By Kushagra Dixit and Ashish Mishra
New Delhi– At a time when Pakistani Prime Minister Nawaz Sharif has been speaking of “atrocities” in Jammu and Kashmir and the right of the people to determine their own future, Baloch nationalist leader Brahumdagh Bugti says this is precisely what the people of Balochistan want as they seek to unshackle themselves from Islamabad.
At the same time, the Baloch Republican Party (BRP) president, who lives in exile in Switzerland, said he was open to dialogue if that would arrive at a “decent way that Pakistan quits our country”, even as he expressed confidence that India would accept his request for asylum — now referred to the Union Home Ministry.
Bugti spoke on myriad issues during an hour-long telephonic conversation with IANS. Excerpts:
Q: Why do you want asylum in India?
A: The Indian people know the problem and the situation in Balochistan very well, especially after the speech of the Prime Minister of India. It would be wise to be around people who support our cause as we both have been victims of the same Pakistani terrorist army.
Beside, I am voice of my people. We (India and Balochistan) were forcibly separated. We get “apnapan” (closeness) in India. Millions of Indians sent me encouraging messages. Such love and respect I can’t find in any other country.
Also, I am unable to move from Switzerland, which is frustrating. Being a representative of my people I need to sit with international forums, especially in the US, and discuss our issues with the lawmakers and congressmen there to expose the real face of Pakistan. Today, no one can visit Balochistan, be it media, human rights organisations or NGOs.
My request to India is to provide me asylum and travel documents. With the help of Indian, Afghan and Bangladesh governments we want to convince the U.S. that its military or monetary support to Pakistan is being used against the Baloch people.
Q: The Baloch people are agitating all over the world but their seems a disunity among Baloch leaders. Why are Baloch leaders not united?
A: All of them are respected people and I honour them all from the bottom of my heart, but to be a leader means to lead a political party or an organisation or any other group that is responsible.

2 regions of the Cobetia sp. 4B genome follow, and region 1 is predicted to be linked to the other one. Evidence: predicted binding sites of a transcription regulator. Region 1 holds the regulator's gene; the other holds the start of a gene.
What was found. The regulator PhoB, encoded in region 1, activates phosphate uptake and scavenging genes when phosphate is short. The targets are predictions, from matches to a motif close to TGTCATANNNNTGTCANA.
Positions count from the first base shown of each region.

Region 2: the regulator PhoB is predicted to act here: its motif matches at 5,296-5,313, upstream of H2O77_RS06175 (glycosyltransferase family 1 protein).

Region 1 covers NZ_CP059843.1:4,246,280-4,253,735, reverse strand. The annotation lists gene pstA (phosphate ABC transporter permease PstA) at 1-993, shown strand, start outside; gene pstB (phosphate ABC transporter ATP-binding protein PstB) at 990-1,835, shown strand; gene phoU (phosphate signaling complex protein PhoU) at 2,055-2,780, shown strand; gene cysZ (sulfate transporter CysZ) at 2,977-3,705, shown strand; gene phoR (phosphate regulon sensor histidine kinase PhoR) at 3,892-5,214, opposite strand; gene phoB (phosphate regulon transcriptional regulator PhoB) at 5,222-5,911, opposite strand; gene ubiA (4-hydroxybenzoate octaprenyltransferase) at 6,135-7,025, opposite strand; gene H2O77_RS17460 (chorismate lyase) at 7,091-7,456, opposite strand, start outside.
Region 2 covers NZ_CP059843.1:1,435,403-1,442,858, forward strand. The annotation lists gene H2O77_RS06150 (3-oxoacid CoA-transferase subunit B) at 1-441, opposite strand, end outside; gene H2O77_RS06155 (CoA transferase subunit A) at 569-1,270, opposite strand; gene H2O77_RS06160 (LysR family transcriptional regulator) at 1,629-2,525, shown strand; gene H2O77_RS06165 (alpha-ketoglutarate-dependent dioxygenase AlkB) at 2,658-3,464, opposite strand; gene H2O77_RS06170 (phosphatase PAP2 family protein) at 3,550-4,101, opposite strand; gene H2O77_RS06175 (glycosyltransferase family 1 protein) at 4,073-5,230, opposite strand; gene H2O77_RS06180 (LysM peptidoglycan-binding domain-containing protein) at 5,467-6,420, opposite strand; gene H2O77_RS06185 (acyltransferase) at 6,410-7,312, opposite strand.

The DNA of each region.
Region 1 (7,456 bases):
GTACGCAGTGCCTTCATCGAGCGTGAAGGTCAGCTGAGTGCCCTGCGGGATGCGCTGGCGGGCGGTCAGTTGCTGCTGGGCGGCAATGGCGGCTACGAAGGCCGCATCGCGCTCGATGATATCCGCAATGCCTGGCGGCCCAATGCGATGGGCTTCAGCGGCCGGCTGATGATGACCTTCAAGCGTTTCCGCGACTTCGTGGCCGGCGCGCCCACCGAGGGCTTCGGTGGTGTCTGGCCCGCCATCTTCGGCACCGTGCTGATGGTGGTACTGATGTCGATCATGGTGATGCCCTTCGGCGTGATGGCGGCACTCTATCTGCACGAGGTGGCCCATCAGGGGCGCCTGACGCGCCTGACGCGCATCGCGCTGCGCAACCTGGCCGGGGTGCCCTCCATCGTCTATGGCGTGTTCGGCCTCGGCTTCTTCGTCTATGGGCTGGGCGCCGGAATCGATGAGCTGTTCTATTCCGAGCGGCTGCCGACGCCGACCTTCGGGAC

When I went to the Indian consulate (in Geneva), Mehran Marri (son of Baloch nationalist leader Khair Bakhsh Marri) was with me. He is not from my party but we are all together.
Everyone is doing good job in their own way; there are no differences amongst us and even if there is some disparity then its a completely normal thing. At last we all have the same vision of a free Balochistan.
Q: Earlier you said that you are ready to talk with Pakistan. Is their still such a scope, and under what circumstance would you talk with the Pakistani government?
A: Talks are always welcome. We are peaceful political people and believe in a peaceful solution. There are other freedom fighters in Balochistan who are struggling through arms but we are not part of that movement.
It is the Pakistani Army that always tends to solve the problem through force, by picking people from their houses, torturing and killing them and throwing their bodies on the roadside.
So, if Pakistan accepts that what they have done is wrong, that this madness has no benefit for them, and that their occupation is illegal, and that they will withdraw from Balochistan, then yes, let’s sit and we’ll discuss what’s the decent way that Pakistan quits our country.
Q: What are your views on the armed struggle of the Baloch people and the Balochistan Liberation Army (BLA) militia?
A: I am not part of them though I took up arms when I was in Balochistan for self-defence. There was an army operation going on then which still continues. My grandfather was killed and we escaped to Afghanistan carrying guns to protect ourselves.
People who can struggle through arms do that and those who can’t, they sit like me in Europe to find a political solution because the Baloch people don’t have any other option. They are not terrorists, they are not doing any activity in Punjab or anywhere outside Balochistan. They are fighting on their own land, defending their own resources, women and children. Pakistan Army shoots people from gunship helicopters, bombards villages, so they should expect a resistance.
Q: US State Department spokesperson John Kirby said earlier this month it is against Balochistan’s independence. Your comment?
A: America is a superpower and will not directly speak in support of an independent Balochistan. They did not condemn our movement and also raised concerns over the human rights violations in Balochistan. I think this is not bad but very positive.
If they say that America supports the Balochistan independence movement then it would become their responsibility to support the cause. On the other hand, Baloch nationalists are getting asylum in the US. We are not restricted by the US government in activities regarding the Balochistan freedom movement. Through their actions they (America and other countries) are already supporting us.
Q: If independent, what kind of country would Balochistan be? What would be the status of Baloch minorities?
A: The fate of a free Balochistan depends on the people there. I cannot impose things upon them. I will contest elections to represent my ‘kaum’. If people choose me or anyone else, he or she would do according to the wish of the people.
But it would be a democratic nation. We are open-minded people. Around 8,000 Hindus live inside our fort in Dera Bugti because they felt protected. Their temple and our mosque both are inside that fort. They all were happy. We have great respect for all faiths. Hindus and Sikhs still live in Dera Bugti. We respect, protect and encourage our minorities who have equal rights. (IANS)